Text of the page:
The data collected in this study proved all the study hypotheses. The team have shown that home based oscillometry monitoring is not only highly feasible, but the results obtained during non-exacerbation periods contain information about the level of asthma control and the number of exacerbations experienced by the child. In addition, the results suggested that oscillometry can provide an early signal of loss of asthma control. These findings confirm the exciting potential of this approach to improve future asthma outcomes.

Related Publications and Presentations

1. Wong A, Hardaker K, Field P, Huvanandana J, King GG, Reddel H, Selvadurai H, Thamrin C, Robinson PDHome-based forced oscillation technique day-to-day variability during pediatric asthma exacerbations. AJRCCM 2019;119(9):1556-60.

Asthma Australia, Dr Paul Robinson and the research team from the Children’s Hospital at Westmead and The Woolcock Medical Research Institute, wish to pass on their heartfelt thanks to the Ross Trust for their support of the 2017-2019 project which will provide exciting insight into how asthma monitoring in children with ongoing asthma issues can be improved.

What’s next?

Thanks to a donation from The Neil and Norma Hill Foundation, the team are undertaking further research to investigate whether the ability to predict loss of asthma control is a reproducible finding. They will examine this by monitoring children at risk of loss of asthma control. They will recruit children with asthma with good control, who are eligible to step-down their asthma preventer treatment. We know that approximately 1/3 of those children will lose good control when they step down their medication.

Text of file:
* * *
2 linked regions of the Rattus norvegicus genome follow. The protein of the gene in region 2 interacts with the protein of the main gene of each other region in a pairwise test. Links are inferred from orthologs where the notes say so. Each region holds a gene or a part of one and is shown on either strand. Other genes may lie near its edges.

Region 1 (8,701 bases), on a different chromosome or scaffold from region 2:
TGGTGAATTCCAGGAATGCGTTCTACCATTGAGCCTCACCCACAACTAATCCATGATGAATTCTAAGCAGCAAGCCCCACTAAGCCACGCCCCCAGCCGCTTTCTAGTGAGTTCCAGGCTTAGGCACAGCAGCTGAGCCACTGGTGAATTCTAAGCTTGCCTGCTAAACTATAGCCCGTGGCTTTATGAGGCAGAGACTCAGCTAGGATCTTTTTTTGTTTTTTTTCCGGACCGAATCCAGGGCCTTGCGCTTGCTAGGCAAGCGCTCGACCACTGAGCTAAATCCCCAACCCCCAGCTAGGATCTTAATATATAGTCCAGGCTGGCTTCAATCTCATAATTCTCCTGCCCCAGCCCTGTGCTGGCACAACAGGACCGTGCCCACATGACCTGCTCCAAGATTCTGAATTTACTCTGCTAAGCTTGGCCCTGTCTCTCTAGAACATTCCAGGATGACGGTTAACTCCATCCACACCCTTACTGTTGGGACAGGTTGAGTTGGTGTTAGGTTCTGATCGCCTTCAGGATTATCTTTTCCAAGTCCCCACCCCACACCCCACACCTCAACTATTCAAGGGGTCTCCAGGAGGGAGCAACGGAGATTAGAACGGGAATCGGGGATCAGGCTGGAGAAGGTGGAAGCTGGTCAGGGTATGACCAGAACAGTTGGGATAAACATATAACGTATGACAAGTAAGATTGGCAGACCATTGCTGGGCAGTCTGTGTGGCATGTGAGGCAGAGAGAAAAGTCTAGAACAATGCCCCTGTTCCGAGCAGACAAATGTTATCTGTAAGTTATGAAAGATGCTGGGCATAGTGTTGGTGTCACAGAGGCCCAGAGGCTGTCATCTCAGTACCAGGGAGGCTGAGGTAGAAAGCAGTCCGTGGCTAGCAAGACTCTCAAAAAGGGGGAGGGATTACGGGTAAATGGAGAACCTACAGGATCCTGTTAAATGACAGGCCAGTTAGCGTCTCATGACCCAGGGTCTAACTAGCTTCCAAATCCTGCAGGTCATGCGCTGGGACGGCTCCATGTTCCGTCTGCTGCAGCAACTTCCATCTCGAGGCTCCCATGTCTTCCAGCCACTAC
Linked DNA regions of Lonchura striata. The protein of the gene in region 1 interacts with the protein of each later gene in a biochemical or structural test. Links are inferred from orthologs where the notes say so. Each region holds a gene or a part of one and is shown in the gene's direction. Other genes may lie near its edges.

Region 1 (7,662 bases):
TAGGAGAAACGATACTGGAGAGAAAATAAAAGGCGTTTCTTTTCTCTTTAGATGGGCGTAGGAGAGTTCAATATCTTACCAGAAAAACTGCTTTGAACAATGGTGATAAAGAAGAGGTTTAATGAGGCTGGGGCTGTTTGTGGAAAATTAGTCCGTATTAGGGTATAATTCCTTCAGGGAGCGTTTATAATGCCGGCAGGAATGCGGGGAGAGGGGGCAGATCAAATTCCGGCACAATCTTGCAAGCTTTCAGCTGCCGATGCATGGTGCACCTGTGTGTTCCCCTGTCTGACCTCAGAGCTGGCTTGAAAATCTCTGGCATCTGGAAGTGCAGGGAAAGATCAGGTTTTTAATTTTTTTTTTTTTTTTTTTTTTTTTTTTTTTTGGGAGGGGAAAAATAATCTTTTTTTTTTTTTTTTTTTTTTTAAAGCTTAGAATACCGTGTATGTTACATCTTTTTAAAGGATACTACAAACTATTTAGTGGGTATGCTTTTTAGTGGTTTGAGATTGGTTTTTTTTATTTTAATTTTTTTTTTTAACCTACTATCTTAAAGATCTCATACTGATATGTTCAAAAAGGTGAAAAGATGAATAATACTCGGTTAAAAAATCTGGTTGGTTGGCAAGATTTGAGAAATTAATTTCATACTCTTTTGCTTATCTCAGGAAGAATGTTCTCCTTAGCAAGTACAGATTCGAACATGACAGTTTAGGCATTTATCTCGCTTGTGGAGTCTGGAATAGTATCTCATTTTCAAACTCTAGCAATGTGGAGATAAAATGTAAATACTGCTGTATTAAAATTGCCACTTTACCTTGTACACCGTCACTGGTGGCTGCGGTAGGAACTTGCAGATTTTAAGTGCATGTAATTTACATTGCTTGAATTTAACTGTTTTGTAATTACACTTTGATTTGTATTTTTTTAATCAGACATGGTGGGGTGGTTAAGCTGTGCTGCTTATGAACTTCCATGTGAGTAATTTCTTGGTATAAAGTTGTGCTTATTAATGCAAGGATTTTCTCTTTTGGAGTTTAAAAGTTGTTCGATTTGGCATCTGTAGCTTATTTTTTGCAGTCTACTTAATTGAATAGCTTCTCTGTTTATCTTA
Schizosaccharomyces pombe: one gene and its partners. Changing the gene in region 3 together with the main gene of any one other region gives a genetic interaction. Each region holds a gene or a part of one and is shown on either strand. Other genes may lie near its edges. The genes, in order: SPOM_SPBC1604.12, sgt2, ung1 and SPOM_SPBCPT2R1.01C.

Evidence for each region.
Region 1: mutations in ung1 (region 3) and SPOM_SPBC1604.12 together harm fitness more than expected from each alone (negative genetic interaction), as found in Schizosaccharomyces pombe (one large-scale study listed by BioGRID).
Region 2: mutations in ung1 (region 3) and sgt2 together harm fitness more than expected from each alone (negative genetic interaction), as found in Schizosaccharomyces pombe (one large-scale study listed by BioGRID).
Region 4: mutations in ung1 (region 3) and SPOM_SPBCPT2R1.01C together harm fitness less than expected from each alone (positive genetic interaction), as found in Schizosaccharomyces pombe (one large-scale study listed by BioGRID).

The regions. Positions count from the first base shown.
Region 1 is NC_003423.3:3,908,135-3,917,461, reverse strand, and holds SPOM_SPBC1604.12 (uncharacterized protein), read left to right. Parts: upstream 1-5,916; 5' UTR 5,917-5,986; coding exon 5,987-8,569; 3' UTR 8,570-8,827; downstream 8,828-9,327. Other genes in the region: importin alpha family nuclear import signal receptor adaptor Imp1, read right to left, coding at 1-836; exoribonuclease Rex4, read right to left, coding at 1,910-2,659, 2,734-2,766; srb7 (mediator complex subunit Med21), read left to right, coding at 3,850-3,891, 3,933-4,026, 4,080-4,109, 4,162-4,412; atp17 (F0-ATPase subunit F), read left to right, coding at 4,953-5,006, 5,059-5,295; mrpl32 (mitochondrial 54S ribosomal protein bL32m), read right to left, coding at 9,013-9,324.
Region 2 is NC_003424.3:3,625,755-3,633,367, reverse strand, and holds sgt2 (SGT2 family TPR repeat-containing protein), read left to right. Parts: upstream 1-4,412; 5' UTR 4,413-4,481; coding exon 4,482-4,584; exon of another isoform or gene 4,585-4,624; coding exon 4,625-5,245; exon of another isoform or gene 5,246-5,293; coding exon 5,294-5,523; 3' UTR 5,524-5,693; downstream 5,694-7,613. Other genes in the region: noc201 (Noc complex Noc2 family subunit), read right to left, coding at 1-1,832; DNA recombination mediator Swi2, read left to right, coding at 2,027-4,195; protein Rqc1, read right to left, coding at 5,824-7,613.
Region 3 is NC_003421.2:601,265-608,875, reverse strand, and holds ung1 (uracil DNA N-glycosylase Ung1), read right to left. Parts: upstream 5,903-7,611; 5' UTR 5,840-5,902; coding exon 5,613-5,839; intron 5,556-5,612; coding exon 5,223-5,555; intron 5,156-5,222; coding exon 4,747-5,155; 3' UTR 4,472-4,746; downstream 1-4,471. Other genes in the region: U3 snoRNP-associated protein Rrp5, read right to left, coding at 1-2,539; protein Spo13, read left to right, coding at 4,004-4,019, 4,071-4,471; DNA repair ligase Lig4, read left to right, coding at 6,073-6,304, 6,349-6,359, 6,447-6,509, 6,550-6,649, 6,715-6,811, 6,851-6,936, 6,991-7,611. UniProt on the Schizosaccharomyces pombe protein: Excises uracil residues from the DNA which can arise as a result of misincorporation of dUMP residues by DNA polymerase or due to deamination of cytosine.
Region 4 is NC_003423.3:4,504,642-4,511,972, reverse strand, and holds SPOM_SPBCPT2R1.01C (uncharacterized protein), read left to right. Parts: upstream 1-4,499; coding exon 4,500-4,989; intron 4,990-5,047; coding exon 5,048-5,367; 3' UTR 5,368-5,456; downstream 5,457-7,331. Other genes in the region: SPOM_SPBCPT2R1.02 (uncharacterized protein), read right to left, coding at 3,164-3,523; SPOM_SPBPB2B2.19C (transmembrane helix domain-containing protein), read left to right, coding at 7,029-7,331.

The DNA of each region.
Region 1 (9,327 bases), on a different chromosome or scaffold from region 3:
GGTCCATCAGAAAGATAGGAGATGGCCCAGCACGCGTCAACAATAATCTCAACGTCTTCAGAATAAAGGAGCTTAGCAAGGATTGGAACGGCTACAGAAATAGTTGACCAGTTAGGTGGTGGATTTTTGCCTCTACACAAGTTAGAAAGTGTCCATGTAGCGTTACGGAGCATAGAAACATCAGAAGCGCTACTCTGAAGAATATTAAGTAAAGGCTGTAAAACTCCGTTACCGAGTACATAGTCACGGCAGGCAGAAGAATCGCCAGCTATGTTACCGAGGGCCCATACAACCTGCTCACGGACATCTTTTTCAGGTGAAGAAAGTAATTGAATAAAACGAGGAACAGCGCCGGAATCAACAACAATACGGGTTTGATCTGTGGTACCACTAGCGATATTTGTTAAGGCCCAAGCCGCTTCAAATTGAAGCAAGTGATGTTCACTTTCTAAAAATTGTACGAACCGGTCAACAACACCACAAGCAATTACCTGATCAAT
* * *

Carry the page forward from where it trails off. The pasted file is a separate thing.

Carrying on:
The project aims to determine

  1. a) whether oscillometry day-to-day variability consistently increases with a loss of asthma control,
  2. b) whether this change occurs before asthma symptoms and/or exacerbation occurs, and
  3. c) define the values of variability at which we should act with a treatment change in future studies.

This will build on the results of the previous study to provide a better more sensitive tool for asthma.

“This project fulfils a vital next step in our efforts to provide a sensitive easy-to-perform tool for home-based monitoring. It will allow us to define whether a reliable early signal is seen with oscillometry indicating loss of asthma control and impending asthma exacerbation. Defining this signal will then allow us to design the future studies to show the utility of this monitoring approach on important asthma outcomes.

This funding is vital and without it this proposed study would not be possible. It will provide key funds to support the research staff working on this project. We are incredibly grateful to the Hill Foundation for their generous support.”

Dr Paul Robinson